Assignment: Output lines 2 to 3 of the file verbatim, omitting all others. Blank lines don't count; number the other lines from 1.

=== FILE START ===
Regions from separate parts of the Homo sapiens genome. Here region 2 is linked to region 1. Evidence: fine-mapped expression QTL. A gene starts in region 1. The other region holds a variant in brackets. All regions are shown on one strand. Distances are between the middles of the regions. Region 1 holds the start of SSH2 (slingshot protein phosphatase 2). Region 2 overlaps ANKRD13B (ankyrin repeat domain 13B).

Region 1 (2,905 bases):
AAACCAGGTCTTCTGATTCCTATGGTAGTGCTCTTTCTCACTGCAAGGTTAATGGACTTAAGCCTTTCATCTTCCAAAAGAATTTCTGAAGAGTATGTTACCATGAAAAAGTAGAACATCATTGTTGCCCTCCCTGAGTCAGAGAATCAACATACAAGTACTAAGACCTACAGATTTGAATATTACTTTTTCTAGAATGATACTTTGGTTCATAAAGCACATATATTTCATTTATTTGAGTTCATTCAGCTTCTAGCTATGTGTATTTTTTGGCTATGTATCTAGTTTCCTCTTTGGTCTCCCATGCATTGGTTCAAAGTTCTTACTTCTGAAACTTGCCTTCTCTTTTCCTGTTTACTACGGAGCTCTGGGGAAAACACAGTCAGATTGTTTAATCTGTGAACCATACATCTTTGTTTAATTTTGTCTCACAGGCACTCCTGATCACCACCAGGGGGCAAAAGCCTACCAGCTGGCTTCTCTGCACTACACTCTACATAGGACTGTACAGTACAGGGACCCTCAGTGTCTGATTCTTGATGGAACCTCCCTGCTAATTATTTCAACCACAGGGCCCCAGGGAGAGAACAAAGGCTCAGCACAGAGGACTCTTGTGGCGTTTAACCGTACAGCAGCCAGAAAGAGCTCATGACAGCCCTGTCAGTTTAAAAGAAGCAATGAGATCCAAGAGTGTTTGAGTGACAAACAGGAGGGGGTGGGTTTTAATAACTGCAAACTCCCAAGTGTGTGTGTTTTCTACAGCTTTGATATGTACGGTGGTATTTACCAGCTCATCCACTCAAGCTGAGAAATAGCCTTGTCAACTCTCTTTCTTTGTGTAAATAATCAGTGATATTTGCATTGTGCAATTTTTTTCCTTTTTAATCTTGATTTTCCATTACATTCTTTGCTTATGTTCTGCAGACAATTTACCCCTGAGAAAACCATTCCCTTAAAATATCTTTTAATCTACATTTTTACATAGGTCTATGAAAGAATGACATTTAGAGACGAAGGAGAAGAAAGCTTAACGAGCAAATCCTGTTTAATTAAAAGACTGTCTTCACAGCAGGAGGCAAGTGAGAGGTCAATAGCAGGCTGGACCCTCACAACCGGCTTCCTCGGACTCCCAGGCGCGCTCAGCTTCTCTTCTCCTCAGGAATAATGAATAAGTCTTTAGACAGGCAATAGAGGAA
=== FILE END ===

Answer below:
Region 1 (2,905 bases):
AAACCAGGTCTTCTGATTCCTATGGTAGTGCTCTTTCTCACTGCAAGGTTAATGGACTTAAGCCTTTCATCTTCCAAAAGAATTTCTGAAGAGTATGTTACCATGAAAAAGTAGAACATCATTGTTGCCCTCCCTGAGTCAGAGAATCAACATACAAGTACTAAGACCTACAGATTTGAATATTACTTTTTCTAGAATGATACTTTGGTTCATAAAGCACATATATTTCATTTATTTGAGTTCATTCAGCTTCTAGCTATGTGTATTTTTTGGCTATGTATCTAGTTTCCTCTTTGGTCTCCCATGCATTGGTTCAAAGTTCTTACTTCTGAAACTTGCCTTCTCTTTTCCTGTTTACTACGGAGCTCTGGGGAAAACACAGTCAGATTGTTTAATCTGTGAACCATACATCTTTGTTTAATTTTGTCTCACAGGCACTCCTGATCACCACCAGGGGGCAAAAGCCTACCAGCTGGCTTCTCTGCACTACACTCTACATAGGACTGTACAGTACAGGGACCCTCAGTGTCTGATTCTTGATGGAACCTCCCTGCTAATTATTTCAACCACAGGGCCCCAGGGAGAGAACAAAGGCTCAGCACAGAGGACTCTTGTGGCGTTTAACCGTACAGCAGCCAGAAAGAGCTCATGACAGCCCTGTCAGTTTAAAAGAAGCAATGAGATCCAAGAGTGTTTGAGTGACAAACAGGAGGGGGTGGGTTTTAATAACTGCAAACTCCCAAGTGTGTGTGTTTTCTACAGCTTTGATATGTACGGTGGTATTTACCAGCTCATCCACTCAAGCTGAGAAATAGCCTTGTCAACTCTCTTTCTTTGTGTAAATAATCAGTGATATTTGCATTGTGCAATTTTTTTCCTTTTTAATCTTGATTTTCCATTACATTCTTTGCTTATGTTCTGCAGACAATTTACCCCTGAGAAAACCATTCCCTTAAAATATCTTTTAATCTACATTTTTACATAGGTCTATGAAAGAATGACATTTAGAGACGAAGGAGAAGAAAGCTTAACGAGCAAATCCTGTTTAATTAAAAGACTGTCTTCACAGCAGGAGGCAAGTGAGAGGTCAATAGCAGGCTGGACCCTCACAACCGGCTTCCTCGGACTCCCAGGCGCGCTCAGCTTCTCTTCTCCTCAGGAATAATGAATAAGTCTTTAGACAGGCAATAGAGGAA